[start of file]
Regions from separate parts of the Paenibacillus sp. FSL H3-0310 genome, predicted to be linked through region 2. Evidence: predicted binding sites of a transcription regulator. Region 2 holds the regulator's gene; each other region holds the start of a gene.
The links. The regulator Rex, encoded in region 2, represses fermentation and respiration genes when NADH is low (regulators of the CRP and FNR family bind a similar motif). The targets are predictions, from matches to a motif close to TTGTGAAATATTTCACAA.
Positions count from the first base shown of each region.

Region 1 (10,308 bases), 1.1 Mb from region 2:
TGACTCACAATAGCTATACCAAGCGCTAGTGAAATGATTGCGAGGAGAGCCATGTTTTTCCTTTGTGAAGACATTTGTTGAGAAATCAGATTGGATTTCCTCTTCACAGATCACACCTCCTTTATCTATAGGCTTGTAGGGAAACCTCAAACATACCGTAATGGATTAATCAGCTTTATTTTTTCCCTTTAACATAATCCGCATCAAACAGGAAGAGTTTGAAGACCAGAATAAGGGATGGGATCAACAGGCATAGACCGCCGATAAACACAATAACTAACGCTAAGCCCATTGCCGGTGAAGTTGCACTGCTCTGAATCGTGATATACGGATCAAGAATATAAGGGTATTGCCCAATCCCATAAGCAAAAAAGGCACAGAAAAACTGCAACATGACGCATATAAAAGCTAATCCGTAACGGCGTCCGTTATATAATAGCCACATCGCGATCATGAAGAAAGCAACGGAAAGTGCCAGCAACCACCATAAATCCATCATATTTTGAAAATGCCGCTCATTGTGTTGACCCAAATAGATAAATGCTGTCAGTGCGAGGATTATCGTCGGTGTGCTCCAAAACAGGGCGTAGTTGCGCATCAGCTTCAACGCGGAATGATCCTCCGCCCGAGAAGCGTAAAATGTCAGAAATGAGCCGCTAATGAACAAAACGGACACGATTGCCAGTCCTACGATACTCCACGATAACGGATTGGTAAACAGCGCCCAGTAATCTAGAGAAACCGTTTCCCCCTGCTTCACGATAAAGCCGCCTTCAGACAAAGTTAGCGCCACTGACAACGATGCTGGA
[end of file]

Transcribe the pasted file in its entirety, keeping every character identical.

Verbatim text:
Regions from separate parts of the Paenibacillus sp. FSL H3-0310 genome, predicted to be linked through region 2. Evidence: predicted binding sites of a transcription regulator. Region 2 holds the regulator's gene; each other region holds the start of a gene.
The links. The regulator Rex, encoded in region 2, represses fermentation and respiration genes when NADH is low (regulators of the CRP and FNR family bind a similar motif). The targets are predictions, from matches to a motif close to TTGTGAAATATTTCACAA.
Positions count from the first base shown of each region.

Region 1 (10,308 bases), 1.1 Mb from region 2:
TGACTCACAATAGCTATACCAAGCGCTAGTGAAATGATTGCGAGGAGAGCCATGTTTTTCCTTTGTGAAGACATTTGTTGAGAAATCAGATTGGATTTCCTCTTCACAGATCACACCTCCTTTATCTATAGGCTTGTAGGGAAACCTCAAACATACCGTAATGGATTAATCAGCTTTATTTTTTCCCTTTAACATAATCCGCATCAAACAGGAAGAGTTTGAAGACCAGAATAAGGGATGGGATCAACAGGCATAGACCGCCGATAAACACAATAACTAACGCTAAGCCCATTGCCGGTGAAGTTGCACTGCTCTGAATCGTGATATACGGATCAAGAATATAAGGGTATTGCCCAATCCCATAAGCAAAAAAGGCACAGAAAAACTGCAACATGACGCATATAAAAGCTAATCCGTAACGGCGTCCGTTATATAATAGCCACATCGCGATCATGAAGAAAGCAACGGAAAGTGCCAGCAACCACCATAAATCCATCATATTTTGAAAATGCCGCTCATTGTGTTGACCCAAATAGATAAATGCTGTCAGTGCGAGGATTATCGTCGGTGTGCTCCAAAACAGGGCGTAGTTGCGCATCAGCTTCAACGCGGAATGATCCTCCGCCCGAGAAGCGTAAAATGTCAGAAATGAGCCGCTAATGAACAAAACGGACACGATTGCCAGTCCTACGATACTCCACGATAACGGATTGGTAAACAGCGCCCAGTAATCTAGAGAAACCGTTTCCCCCTGCTTCACGATAAAGCCGCCTTCAGACAAAGTTAGCGCCACTGACAACGATGCTGGA